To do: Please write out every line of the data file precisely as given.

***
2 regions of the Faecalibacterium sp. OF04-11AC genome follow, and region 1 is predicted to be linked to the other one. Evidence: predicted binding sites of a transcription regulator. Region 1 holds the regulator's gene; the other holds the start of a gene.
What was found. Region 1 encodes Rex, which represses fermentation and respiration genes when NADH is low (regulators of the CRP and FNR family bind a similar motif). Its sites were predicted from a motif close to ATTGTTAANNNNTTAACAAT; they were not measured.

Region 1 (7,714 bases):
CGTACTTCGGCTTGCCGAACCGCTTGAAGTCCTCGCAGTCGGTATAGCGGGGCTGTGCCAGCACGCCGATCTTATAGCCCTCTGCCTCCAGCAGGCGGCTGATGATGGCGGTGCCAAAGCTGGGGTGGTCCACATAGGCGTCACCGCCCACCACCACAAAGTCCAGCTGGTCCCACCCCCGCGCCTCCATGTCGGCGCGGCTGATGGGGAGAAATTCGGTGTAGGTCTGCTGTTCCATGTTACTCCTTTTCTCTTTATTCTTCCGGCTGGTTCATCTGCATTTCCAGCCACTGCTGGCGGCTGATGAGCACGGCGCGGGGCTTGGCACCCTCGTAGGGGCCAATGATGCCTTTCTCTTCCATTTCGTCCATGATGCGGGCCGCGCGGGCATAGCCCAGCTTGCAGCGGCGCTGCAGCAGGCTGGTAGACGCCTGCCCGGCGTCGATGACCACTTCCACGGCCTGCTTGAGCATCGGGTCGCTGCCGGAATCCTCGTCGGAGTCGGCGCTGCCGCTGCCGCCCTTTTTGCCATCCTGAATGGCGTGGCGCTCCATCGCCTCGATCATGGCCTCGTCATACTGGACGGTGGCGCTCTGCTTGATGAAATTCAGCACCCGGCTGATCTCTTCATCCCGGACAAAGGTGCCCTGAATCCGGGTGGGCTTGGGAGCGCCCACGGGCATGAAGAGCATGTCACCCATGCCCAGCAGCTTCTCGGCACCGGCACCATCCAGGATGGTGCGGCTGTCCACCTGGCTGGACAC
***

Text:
2 regions of the Faecalibacterium sp. OF04-11AC genome follow, and region 1 is predicted to be linked to the other one. Evidence: predicted binding sites of a transcription regulator. Region 1 holds the regulator's gene; the other holds the start of a gene.
What was found. Region 1 encodes Rex, which represses fermentation and respiration genes when NADH is low (regulators of the CRP and FNR family bind a similar motif). Its sites were predicted from a motif close to ATTGTTAANNNNTTAACAAT; they were not measured.

Region 1 (7,714 bases):
CGTACTTCGGCTTGCCGAACCGCTTGAAGTCCTCGCAGTCGGTATAGCGGGGCTGTGCCAGCACGCCGATCTTATAGCCCTCTGCCTCCAGCAGGCGGCTGATGATGGCGGTGCCAAAGCTGGGGTGGTCCACATAGGCGTCACCGCCCACCACCACAAAGTCCAGCTGGTCCCACCCCCGCGCCTCCATGTCGGCGCGGCTGATGGGGAGAAATTCGGTGTAGGTCTGCTGTTCCATGTTACTCCTTTTCTCTTTATTCTTCCGGCTGGTTCATCTGCATTTCCAGCCACTGCTGGCGGCTGATGAGCACGGCGCGGGGCTTGGCACCCTCGTAGGGGCCAATGATGCCTTTCTCTTCCATTTCGTCCATGATGCGGGCCGCGCGGGCATAGCCCAGCTTGCAGCGGCGCTGCAGCAGGCTGGTAGACGCCTGCCCGGCGTCGATGACCACTTCCACGGCCTGCTTGAGCATCGGGTCGCTGCCGGAATCCTCGTCGGAGTCGGCGCTGCCGCTGCCGCCCTTTTTGCCATCCTGAATGGCGTGGCGCTCCATCGCCTCGATCATGGCCTCGTCATACTGGACGGTGGCGCTCTGCTTGATGAAATTCAGCACCCGGCTGATCTCTTCATCCCGGACAAAGGTGCCCTGAATCCGGGTGGGCTTGGGAGCGCCCACGGGCATGAAGAGCATGTCACCCATGCCCAGCAGCTTCTCGGCACCGGCACCATCCAGGATGGTGCGGCTGTCCACCTGGCTGGACAC